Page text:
The Royal Air Force and French Air Force flew a combined mission involving two Voyager tankers refuelling four Armee de l’air Mirage 2000 fighters en route to Africa.

The RAF say here that the Long-Range Projection mission to Djibouti was a real-life demonstration of the Combined Joint Expeditionary Force Air Component’s (CJEF(Air)) capability to project aircraft long distance at pace.

Image shows an RAF Voyager aircraft flying alongside four French Mirage 2000 aircraft.

“The Voyager tankers based at RAF Brize Norton in Oxfordshire provided Air-to-Air refuelling for the French jets throughout their near 4000-mile journey to North East Africa to take part in their Exercise SHAHEEN.

The CJEF is a French-UK military force that was created following the signing of the Lancaster House Treaties by President Sarkozy and Prime Minister Cameron in 2010, and which was re-affirmed by President Macron and Prime Minister May in 2018. The CJEF recently declared full Operational Capability and this mission was a timely demonstration of the regular cooperation between the RAF and the French Air & Space Force.”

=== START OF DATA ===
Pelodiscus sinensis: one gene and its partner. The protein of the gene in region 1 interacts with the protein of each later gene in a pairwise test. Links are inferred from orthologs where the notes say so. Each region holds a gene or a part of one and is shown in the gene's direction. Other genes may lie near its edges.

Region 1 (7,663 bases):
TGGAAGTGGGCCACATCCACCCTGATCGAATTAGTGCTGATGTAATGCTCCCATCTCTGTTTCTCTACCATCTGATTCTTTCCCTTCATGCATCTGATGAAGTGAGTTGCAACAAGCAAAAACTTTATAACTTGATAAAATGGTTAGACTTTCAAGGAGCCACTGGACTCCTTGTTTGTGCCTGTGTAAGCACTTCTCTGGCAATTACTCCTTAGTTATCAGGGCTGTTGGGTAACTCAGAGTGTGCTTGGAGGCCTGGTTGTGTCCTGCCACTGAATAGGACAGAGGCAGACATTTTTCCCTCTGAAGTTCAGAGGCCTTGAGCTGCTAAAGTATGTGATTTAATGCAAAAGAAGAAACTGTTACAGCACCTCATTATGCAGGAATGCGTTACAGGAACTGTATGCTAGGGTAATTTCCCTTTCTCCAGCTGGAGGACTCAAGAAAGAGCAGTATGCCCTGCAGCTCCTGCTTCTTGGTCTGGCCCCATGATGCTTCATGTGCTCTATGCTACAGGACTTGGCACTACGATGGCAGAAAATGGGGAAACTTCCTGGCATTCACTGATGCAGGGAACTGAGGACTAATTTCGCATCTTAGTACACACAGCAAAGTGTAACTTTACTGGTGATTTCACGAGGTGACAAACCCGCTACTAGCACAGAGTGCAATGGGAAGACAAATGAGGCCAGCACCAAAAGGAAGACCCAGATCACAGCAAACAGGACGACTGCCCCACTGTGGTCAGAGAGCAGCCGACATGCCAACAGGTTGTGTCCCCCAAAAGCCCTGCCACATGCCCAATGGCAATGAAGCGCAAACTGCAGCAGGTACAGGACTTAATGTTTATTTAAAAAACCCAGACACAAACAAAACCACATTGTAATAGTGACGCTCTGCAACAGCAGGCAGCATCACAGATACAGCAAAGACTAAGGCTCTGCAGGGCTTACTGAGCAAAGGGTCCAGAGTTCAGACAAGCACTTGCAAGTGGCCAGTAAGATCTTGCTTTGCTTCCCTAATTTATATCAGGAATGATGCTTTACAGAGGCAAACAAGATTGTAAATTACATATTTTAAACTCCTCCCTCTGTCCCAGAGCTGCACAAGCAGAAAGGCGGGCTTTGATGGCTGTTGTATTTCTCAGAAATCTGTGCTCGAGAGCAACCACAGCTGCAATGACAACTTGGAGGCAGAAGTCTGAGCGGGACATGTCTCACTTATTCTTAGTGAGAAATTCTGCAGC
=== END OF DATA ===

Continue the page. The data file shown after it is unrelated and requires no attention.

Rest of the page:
Image shows three French Mirage 2000 aircraft flying.

Flight Lieutenant Rob Webb, Air Mobility Force HQ, said:

“Planning is undertaken by an Air-to-Air Refuelling Co-ordinator (AARC) who arranges and controls all aspects of the task. In this case, two RAF Voyagers in the dedicated Tanker role transferred 90,000 litres of fuel in support of the French Mission to North Africa, with one forward mounted in Greece to meet the transiting jets south of Crete for the final leg to Djibouti. Missions of this nature allow the RAF to practise and demonstrate close integration with Allied Nations to extend and project military effect in support of Operations.”